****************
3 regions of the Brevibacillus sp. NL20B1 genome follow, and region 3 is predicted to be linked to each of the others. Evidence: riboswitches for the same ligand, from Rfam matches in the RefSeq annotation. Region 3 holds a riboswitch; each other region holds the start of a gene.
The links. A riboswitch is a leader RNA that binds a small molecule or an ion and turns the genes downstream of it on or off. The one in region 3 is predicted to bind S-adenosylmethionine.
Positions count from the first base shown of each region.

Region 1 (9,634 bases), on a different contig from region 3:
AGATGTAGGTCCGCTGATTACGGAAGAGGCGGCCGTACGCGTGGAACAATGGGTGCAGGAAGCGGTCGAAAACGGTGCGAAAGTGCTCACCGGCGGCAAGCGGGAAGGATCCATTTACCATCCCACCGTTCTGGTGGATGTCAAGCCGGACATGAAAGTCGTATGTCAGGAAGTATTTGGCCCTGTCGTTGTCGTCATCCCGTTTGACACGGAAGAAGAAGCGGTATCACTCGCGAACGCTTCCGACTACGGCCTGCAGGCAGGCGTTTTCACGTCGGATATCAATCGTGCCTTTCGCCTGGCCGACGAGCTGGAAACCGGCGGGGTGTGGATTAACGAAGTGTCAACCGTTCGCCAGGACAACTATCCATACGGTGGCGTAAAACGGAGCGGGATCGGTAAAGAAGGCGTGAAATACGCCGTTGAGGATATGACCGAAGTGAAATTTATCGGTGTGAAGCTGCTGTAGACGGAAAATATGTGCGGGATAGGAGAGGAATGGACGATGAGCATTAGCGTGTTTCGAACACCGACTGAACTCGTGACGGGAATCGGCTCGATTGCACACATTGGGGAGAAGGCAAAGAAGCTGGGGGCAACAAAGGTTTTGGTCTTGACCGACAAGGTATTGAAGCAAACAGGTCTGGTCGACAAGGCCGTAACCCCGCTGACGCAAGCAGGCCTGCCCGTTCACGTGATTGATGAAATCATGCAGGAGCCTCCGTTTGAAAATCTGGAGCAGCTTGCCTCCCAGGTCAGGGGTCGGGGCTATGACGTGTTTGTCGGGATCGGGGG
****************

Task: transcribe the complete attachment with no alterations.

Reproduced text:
3 regions of the Brevibacillus sp. NL20B1 genome follow, and region 3 is predicted to be linked to each of the others. Evidence: riboswitches for the same ligand, from Rfam matches in the RefSeq annotation. Region 3 holds a riboswitch; each other region holds the start of a gene.
The links. A riboswitch is a leader RNA that binds a small molecule or an ion and turns the genes downstream of it on or off. The one in region 3 is predicted to bind S-adenosylmethionine.
Positions count from the first base shown of each region.

Region 1 (9,634 bases), on a different contig from region 3:
AGATGTAGGTCCGCTGATTACGGAAGAGGCGGCCGTACGCGTGGAACAATGGGTGCAGGAAGCGGTCGAAAACGGTGCGAAAGTGCTCACCGGCGGCAAGCGGGAAGGATCCATTTACCATCCCACCGTTCTGGTGGATGTCAAGCCGGACATGAAAGTCGTATGTCAGGAAGTATTTGGCCCTGTCGTTGTCGTCATCCCGTTTGACACGGAAGAAGAAGCGGTATCACTCGCGAACGCTTCCGACTACGGCCTGCAGGCAGGCGTTTTCACGTCGGATATCAATCGTGCCTTTCGCCTGGCCGACGAGCTGGAAACCGGCGGGGTGTGGATTAACGAAGTGTCAACCGTTCGCCAGGACAACTATCCATACGGTGGCGTAAAACGGAGCGGGATCGGTAAAGAAGGCGTGAAATACGCCGTTGAGGATATGACCGAAGTGAAATTTATCGGTGTGAAGCTGCTGTAGACGGAAAATATGTGCGGGATAGGAGAGGAATGGACGATGAGCATTAGCGTGTTTCGAACACCGACTGAACTCGTGACGGGAATCGGCTCGATTGCACACATTGGGGAGAAGGCAAAGAAGCTGGGGGCAACAAAGGTTTTGGTCTTGACCGACAAGGTATTGAAGCAAACAGGTCTGGTCGACAAGGCCGTAACCCCGCTGACGCAAGCAGGCCTGCCCGTTCACGTGATTGATGAAATCATGCAGGAGCCTCCGTTTGAAAATCTGGAGCAGCTTGCCTCCCAGGTCAGGGGTCGGGGCTATGACGTGTTTGTCGGGATCGGGGG